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Bible Commentaries
Jeremiah 13

Poole's English Annotations on the Holy BiblePoole's Annotations



In the type of a linen girdle God prefigureth their destruction, Jeremiah 13:1-11. Under the parable of bottles filled with wine, is foretold their drunkenness with misery, Jeremiah 13:12-14. He exhorteth to prevent these judgments by repentance for their sins, which are the cause thereof, Jeremiah 13:15-27.

Verse 1

God’s design, by what is recorded in this chapter, is by two types, as in two glasses, to let the people understand by the prophet how he looked upon them, and what they were in his eyes, and also what he would do unto them, and they might expect from him; to this purpose he directeth the prophet to procure himself a girdle, not woollen, but linen, made of flax, or the like, and to put it not upon his clothes, but upon his loins, to signify (as some think) that this people were a people whom God had made near to him. He commands him not to put it in water, to soften it, as some think; linen newly made, before it is wetted in water, being rough; and this they conceive the prophet was forbidden, for a further type of the stiffness, and roughness, and stubbornness of this people. Others think, to typify that God was no cause of this people’s rotting and growing corrupt.

Verse 2

According to the word of the Lord; that is, according to God’s command.

And put it on my loins; and used it as God commanded me, never disputing the reason why God bid me do such a thing.

Verse 4

God having commanded the prophet to procure such a girdle as was before mentioned, and to tie it upon his loins, he a second time comes to him, and commandeth him to take this girdle, and carry it to Euphrates. This was one of the four great rivers that the river out of the garden of Eden divided itself into, Genesis 2:10,Genesis 2:14. It was the border of the Promised Land, Genesis 15:18; Deuteronomy 1:7; Deuteronomy 11:24; 1 Chronicles 5:9. Reuben’s lot was bounded by it. The prophet was commanded to hide his girdle in the

hole of a

rock in that river. But why there? Were there not other places nearer where the prophet might have hid it? It is judged by some that this command was also to signify unto them that they should be carried out of their own borders into captivity; or rather, that they had corrupted, and were become rotten, by doing after the fashions and manners of the heathens, who lived on the other side of Euphrates always, but having (a hundred years before this) captivated the ten tribes, lived also on this side of it.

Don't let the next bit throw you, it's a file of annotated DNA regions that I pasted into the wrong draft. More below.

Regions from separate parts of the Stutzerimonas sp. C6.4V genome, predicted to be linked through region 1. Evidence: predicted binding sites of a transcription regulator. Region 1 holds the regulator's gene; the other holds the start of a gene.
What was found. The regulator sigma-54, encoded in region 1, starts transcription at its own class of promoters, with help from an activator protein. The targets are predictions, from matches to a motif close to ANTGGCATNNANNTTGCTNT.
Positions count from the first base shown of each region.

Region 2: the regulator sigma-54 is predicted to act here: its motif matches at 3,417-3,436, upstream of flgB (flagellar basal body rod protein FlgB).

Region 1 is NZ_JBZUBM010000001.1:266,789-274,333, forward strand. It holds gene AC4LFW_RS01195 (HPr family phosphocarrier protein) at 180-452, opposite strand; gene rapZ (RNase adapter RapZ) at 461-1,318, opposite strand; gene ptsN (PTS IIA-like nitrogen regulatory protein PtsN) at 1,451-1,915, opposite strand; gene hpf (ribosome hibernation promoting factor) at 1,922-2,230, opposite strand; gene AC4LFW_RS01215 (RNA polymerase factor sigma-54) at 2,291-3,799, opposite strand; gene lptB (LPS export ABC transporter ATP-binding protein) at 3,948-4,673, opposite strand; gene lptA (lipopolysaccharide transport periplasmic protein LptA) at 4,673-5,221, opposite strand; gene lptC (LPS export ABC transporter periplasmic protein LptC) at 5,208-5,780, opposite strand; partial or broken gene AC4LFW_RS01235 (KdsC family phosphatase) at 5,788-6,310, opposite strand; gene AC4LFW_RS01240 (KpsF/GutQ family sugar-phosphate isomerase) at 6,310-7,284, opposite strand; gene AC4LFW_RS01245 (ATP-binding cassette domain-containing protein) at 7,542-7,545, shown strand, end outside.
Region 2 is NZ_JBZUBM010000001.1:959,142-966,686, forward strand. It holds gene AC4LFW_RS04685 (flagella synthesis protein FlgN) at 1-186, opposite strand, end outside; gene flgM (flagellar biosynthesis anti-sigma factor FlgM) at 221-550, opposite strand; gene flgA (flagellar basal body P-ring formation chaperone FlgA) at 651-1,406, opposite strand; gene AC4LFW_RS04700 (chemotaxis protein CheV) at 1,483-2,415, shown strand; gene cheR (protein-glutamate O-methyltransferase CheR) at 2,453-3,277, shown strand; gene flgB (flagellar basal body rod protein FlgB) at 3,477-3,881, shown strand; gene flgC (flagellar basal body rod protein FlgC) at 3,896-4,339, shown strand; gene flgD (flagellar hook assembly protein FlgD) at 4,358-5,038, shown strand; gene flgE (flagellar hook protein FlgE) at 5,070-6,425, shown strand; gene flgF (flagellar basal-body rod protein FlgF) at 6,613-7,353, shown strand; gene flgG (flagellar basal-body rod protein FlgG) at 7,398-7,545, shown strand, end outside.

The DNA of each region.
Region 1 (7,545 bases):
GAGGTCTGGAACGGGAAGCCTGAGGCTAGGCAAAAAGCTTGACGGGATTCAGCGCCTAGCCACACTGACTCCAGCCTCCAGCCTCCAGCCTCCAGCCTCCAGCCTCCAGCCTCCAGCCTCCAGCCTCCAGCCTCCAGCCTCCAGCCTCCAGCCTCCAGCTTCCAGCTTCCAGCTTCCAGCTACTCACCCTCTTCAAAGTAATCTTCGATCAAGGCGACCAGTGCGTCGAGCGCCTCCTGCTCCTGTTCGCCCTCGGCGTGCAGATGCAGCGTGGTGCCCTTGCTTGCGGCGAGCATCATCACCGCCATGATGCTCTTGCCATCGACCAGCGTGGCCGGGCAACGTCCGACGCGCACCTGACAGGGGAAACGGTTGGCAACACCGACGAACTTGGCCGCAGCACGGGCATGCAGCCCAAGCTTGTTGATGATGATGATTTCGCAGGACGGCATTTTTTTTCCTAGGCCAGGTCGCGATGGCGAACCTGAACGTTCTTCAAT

Verse 5

Most think that Jeremiah did this but in a vision, for it was a very long journey for the prophet to take to go from Anathoth or Jerusalem as far as Euphrates. Jeremiah was obedient to God’s command, without any disputing or asking God the meaning of this injunction to him.

Verse 6

God, who had bidden the prophet go and hide the linen girdle, after some considerable time speaks again to him to go and take it away from the place where he had lodged it.

Verse 7

Whether the prophet really made such a journey, or all this was but a vision, is very uncertain. When he came to the place, or in his vision, he thought, when he came to the place, that he saw all the girdle rotted; and good for nothing but to be thrown upon a dunghill.

Verse 9

By this it appears that God commanded Jeremiah to do this, not only as a representation of the rotten and corrupt state of this people, but of his vengeance, which should suddenly be brought upon them, though they were a proud people, lifted up and swelled in the opinion of themselves, from the favour which God had showed them, in making them a people near unto him, and as it were wearing them upon his loins; yet, they having corrupted themselves by mixing their streams with the streams of Euphrates, corrupting themselves with the superstitions, corruptions, and idolatries of heathens, God would make use of some of those nations to abate their pride and pluck their feathers, and they should rot amongst those people and in some of those nations with whom and by whose example they had sinned against the Lord. This sense of these words is much confirmed by the following words.

Verse 10

Hitherto the prophet had yielded a blind obedience to God, doing what he commanded him, though he possibly knew no other reason for it but because God bade him do so (which is a homage we owe unto God, though to none but him); now God expounds himself what he meant to teach the Jews by this, viz. that he did intend that they should be consumed by the people beyond the river Euphrates, as that girdle was there marred; and he also shows them that their own sins in disobeying his word, and following the imaginations of their own hearts, particularly their idolatry, was what had brought this sore judgment upon them.

Verse 11